All those parents and children who will be attending the last day of the Ringling Bros. and Barnum & Bailey circus at the D.C. Armory Monday are in for a special surprise -- President Reagan is planning to show up and deliver a speech on "lost youth." The White House says there will be an announcement today. And all those kids thought they were only going to see clowns, elephants and high wire acts . . .

Romuald Spasowski, Poland's former ambassador to the United States who defected in 1981 when martial law was declared in his homeland, became a Roman Catholic Tuesday. The former atheist was baptized in Philadelphia by John Cardinal Krol and said he would dedicate his life to the church and the Polish people . . .

French pianist and composer Gilbert Be'caud ("What Now My Love," "Let It Be Me") finds it difficult to perform on stage behind a piano because it is difficult to see and be seen by the audience. When he performs at the Kennedy Center Monday he will be playing a piano he had constucted to resolve that problem. The new piano, which he has brought from France for the tour, is made of clear plexiglass, with sparkling solid gold fittings . . .

Singer Jerry Lee Lewis, a man who seems to live under a black cloud, collapsed during a country music festival in Belfast Tuesday. He was reported to be better yesterday and his illness was blamed on exhaustion and food poisoning . . .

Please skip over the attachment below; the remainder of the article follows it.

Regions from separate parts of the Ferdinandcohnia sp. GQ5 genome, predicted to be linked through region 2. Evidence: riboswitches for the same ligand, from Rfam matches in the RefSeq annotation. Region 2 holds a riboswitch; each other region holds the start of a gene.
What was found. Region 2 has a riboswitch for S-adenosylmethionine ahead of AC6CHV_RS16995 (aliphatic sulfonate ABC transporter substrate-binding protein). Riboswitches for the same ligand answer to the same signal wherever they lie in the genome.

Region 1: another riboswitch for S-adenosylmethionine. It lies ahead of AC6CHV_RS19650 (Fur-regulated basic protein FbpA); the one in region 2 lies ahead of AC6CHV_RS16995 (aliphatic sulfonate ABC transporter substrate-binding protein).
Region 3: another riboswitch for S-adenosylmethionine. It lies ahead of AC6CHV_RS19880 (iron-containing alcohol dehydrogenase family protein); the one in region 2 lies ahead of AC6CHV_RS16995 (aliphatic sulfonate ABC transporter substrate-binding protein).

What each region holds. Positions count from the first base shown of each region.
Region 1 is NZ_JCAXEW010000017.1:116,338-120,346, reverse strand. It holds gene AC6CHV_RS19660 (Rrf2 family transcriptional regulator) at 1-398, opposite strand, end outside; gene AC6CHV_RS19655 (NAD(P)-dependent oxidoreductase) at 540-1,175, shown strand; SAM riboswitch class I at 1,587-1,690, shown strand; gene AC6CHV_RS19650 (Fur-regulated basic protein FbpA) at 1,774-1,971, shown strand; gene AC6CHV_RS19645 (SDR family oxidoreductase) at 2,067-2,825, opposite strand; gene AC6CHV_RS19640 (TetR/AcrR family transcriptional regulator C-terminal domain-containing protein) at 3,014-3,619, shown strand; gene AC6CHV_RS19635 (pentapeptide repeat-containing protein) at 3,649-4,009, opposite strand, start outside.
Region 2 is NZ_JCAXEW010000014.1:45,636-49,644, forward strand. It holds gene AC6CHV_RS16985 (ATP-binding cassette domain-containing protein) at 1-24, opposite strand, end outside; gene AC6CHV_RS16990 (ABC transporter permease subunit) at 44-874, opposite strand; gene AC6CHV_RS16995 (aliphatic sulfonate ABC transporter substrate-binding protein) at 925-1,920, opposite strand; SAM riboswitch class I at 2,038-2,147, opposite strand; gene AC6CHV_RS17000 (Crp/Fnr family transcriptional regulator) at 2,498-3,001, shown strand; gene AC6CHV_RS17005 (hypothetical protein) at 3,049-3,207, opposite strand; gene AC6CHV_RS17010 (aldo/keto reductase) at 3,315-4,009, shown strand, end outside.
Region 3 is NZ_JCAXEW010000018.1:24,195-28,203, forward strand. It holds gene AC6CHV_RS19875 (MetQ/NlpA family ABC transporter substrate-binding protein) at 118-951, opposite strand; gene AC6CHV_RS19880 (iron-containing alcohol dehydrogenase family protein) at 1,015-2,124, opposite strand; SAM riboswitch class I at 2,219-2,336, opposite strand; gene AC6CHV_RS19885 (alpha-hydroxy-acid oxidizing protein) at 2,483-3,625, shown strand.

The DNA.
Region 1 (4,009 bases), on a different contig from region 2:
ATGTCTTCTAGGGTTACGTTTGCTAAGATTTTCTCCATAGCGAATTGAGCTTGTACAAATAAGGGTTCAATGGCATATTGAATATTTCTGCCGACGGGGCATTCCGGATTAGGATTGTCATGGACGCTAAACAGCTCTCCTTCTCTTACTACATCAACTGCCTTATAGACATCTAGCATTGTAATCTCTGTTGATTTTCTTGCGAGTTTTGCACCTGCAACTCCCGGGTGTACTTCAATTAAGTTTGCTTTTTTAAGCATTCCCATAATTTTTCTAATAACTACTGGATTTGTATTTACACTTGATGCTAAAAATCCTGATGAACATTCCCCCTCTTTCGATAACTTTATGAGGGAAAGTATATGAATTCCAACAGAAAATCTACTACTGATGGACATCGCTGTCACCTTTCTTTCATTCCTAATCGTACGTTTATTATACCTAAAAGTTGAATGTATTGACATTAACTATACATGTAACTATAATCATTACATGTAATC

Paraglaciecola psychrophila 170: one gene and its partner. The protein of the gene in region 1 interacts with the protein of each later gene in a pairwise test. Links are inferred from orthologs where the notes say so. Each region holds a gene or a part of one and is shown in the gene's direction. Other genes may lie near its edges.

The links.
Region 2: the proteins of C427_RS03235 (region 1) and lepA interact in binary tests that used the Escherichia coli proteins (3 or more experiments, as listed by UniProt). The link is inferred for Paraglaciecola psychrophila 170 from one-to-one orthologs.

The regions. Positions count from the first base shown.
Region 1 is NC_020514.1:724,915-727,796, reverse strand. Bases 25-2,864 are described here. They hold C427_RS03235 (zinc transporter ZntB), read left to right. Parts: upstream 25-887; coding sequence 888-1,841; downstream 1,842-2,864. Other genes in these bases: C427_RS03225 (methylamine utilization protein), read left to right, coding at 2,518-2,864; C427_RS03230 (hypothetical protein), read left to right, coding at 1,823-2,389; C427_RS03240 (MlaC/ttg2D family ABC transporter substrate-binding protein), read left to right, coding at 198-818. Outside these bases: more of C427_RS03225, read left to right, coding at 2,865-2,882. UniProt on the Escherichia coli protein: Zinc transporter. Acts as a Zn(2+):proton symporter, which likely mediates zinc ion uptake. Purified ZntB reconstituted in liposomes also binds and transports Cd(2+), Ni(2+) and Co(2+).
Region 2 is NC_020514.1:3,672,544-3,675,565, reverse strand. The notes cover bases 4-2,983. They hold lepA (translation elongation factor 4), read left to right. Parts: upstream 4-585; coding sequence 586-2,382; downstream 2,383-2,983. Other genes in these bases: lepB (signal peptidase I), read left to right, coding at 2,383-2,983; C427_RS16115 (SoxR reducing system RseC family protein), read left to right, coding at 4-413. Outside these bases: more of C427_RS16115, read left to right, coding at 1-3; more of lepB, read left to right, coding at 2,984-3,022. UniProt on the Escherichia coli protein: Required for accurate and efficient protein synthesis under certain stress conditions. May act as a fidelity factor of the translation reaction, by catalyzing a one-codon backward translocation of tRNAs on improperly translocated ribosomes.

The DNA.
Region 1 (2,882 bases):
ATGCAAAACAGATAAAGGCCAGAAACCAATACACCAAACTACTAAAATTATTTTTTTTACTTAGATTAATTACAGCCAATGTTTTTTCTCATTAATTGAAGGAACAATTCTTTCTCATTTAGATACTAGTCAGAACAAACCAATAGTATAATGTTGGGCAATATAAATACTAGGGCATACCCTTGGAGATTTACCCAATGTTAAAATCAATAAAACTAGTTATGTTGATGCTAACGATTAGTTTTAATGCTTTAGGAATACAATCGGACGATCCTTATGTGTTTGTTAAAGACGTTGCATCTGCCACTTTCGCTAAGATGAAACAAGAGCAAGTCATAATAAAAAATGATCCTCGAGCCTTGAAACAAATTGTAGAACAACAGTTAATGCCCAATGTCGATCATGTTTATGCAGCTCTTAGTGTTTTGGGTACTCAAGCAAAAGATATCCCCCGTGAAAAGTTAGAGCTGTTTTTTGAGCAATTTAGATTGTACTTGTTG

Washington writers Bob Woodward, an assistant managing editor of The Washington Post, and Christian Williams, a Post investigative reporter on leave, have written a treatment for a screenplay of William L. Shirer's best-selling autobiography, "The Nightmare Years." Woodward and Williams, who interviewed the 83-year-old Shirer at his home in Lenox, Mass., about his years as a broadcast journalist during the rise of the Nazis in Germany, will be preparing the screenplay for a television mini-series produced by Gerald Rafshoon, Jimmy Carter's former media adviser, and Los Angeles producer Bill Finnegan . . .

Motion Picture Association of America president Jack Valenti has just returned from India where he was signing a renewed film treaty with the Indian government. He met with Prime Minister Rajiv Gandhi and told the prime minister he was a B25 pilot during World War II. The prime minister, who was a pilot with Indian Air Lines, lamented, "I did nothing as exciting as that." To which Valenti responded, "You would have if you had landed at JFK at 6 in the evening" . . .